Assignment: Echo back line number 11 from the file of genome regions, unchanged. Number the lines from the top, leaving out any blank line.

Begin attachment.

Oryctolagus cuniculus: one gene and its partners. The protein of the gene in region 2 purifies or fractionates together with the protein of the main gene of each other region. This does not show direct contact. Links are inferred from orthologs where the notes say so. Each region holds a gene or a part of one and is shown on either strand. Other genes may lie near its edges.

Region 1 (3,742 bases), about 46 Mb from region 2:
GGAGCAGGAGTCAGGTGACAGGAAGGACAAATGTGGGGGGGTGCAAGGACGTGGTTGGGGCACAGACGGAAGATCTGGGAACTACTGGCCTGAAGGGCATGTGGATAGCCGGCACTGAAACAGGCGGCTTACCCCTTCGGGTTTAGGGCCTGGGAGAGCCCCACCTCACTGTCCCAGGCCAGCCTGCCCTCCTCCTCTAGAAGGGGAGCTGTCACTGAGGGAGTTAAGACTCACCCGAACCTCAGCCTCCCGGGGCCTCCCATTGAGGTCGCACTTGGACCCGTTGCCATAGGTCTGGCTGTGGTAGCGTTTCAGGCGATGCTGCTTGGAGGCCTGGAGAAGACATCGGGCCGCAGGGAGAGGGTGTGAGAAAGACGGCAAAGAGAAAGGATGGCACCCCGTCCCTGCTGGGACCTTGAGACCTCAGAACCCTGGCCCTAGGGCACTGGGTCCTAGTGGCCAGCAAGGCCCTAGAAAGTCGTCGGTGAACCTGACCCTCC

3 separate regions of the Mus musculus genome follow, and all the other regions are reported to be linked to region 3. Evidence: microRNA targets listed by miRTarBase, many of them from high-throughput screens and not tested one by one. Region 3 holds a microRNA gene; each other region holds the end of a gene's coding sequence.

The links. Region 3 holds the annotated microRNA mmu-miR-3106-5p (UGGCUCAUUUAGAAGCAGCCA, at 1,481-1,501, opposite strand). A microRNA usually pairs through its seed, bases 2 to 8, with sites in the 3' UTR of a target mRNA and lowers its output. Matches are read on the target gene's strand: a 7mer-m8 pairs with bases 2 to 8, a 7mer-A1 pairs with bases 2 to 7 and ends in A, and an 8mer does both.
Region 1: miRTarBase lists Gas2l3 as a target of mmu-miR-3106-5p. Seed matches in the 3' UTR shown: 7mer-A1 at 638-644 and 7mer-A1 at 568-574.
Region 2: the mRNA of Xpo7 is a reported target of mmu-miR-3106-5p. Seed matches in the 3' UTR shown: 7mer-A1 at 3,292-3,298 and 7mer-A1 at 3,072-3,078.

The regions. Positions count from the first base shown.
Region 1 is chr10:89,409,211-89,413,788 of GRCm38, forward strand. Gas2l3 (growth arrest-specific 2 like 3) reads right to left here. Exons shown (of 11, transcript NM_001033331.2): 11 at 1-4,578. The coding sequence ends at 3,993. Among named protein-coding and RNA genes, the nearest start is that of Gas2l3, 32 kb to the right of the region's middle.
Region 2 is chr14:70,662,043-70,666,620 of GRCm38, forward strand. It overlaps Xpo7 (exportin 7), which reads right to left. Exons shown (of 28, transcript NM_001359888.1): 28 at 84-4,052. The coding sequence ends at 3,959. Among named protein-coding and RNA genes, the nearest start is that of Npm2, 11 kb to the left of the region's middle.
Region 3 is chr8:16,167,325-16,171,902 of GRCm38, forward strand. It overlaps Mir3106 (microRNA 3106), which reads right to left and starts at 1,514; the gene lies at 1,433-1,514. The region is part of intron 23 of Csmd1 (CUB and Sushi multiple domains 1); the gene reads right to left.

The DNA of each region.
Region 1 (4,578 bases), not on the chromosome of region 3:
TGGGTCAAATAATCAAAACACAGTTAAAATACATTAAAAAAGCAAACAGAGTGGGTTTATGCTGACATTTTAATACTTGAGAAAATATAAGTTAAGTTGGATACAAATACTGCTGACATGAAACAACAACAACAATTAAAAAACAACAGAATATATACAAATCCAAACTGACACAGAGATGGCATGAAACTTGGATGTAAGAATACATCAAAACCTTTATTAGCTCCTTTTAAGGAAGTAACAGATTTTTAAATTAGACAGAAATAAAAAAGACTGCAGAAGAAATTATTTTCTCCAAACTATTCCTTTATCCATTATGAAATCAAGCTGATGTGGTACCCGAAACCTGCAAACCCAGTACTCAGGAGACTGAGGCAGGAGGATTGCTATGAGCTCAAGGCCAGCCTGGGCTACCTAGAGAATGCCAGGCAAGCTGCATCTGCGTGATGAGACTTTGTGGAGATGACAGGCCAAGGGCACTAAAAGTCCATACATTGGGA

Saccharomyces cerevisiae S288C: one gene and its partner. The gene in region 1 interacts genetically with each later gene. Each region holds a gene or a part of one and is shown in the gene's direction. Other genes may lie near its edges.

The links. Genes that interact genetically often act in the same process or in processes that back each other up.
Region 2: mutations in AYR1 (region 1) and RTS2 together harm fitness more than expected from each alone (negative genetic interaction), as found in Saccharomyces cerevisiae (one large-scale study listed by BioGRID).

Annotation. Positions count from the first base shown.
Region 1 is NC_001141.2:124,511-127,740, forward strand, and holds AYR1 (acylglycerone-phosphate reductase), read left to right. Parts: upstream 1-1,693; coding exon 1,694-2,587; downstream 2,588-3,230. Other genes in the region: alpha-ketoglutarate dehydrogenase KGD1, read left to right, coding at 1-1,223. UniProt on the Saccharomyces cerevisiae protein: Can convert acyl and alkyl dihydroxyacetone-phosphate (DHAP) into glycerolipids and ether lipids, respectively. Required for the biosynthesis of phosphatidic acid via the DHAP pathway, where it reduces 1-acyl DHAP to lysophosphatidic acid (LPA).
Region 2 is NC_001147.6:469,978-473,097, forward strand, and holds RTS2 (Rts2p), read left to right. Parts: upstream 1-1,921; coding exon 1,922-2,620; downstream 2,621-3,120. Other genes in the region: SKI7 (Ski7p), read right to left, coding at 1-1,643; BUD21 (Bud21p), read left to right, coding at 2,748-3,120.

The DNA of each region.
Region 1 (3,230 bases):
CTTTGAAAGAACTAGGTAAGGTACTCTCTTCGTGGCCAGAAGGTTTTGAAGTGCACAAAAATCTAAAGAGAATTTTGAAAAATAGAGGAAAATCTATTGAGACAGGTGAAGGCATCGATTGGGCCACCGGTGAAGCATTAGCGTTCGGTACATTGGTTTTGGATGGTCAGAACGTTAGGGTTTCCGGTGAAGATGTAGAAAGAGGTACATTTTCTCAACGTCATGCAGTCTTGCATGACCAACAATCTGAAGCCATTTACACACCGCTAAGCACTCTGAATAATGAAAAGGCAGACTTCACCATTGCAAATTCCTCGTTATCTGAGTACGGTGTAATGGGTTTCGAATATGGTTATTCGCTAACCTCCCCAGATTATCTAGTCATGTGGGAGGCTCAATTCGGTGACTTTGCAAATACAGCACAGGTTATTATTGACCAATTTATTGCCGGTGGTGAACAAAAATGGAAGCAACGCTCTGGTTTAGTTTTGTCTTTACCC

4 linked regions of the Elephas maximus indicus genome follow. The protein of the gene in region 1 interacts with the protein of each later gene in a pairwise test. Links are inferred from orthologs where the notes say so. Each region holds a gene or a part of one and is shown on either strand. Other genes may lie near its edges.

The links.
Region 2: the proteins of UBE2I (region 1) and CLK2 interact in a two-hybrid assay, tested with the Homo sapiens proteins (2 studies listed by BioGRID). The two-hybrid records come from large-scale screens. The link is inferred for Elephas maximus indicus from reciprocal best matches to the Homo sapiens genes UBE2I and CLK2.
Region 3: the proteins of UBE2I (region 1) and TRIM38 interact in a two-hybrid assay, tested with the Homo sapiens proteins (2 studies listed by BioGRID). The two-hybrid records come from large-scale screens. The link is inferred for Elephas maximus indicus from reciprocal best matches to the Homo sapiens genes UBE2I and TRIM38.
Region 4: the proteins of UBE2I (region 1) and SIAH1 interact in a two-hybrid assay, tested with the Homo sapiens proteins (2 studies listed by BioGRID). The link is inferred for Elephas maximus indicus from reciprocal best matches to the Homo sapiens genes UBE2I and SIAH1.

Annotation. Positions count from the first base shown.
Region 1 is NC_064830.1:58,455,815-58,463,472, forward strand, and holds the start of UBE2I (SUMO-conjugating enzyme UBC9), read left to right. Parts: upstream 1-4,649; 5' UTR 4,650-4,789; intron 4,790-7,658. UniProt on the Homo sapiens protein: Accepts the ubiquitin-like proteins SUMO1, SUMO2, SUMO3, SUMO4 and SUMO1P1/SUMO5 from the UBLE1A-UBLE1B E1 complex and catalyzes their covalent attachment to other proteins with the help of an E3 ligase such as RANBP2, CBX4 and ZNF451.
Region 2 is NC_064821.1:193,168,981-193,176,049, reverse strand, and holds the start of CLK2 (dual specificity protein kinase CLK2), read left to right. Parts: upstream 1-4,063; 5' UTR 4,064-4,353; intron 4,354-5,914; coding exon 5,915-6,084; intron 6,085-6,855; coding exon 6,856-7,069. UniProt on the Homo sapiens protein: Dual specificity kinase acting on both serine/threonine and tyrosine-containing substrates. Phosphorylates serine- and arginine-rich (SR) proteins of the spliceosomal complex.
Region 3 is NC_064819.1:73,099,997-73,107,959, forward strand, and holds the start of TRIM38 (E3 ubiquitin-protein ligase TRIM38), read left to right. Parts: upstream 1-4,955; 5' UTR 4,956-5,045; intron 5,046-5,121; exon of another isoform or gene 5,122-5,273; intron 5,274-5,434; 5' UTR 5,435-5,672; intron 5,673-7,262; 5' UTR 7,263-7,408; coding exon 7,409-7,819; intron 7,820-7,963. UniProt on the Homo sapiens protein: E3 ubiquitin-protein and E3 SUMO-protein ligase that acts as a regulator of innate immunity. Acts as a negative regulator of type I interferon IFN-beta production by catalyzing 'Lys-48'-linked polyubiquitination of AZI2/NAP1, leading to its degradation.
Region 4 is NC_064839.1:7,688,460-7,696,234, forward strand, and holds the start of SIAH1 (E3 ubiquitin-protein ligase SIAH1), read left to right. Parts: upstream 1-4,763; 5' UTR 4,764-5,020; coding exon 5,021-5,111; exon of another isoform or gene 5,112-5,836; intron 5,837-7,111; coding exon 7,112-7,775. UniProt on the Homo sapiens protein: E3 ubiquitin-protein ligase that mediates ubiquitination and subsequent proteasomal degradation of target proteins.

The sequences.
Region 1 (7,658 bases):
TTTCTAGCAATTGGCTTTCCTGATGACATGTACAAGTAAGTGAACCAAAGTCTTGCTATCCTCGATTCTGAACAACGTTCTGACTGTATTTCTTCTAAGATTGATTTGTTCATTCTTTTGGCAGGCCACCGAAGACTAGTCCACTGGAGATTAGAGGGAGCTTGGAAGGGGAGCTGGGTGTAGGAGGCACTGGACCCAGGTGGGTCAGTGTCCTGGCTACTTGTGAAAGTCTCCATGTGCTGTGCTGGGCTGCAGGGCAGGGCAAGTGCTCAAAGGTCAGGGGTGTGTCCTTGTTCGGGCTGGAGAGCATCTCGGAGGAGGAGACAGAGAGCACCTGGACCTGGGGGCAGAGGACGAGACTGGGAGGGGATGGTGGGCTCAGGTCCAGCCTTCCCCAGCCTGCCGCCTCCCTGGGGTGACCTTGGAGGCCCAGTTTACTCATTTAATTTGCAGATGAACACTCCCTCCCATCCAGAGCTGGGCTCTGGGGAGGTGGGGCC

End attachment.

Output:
Region 3 is chr8:16,167,325-16,171,902 of GRCm38, forward strand. It overlaps Mir3106 (microRNA 3106), which reads right to left and starts at 1,514; the gene lies at 1,433-1,514. The region is part of intron 23 of Csmd1 (CUB and Sushi multiple domains 1); the gene reads right to left.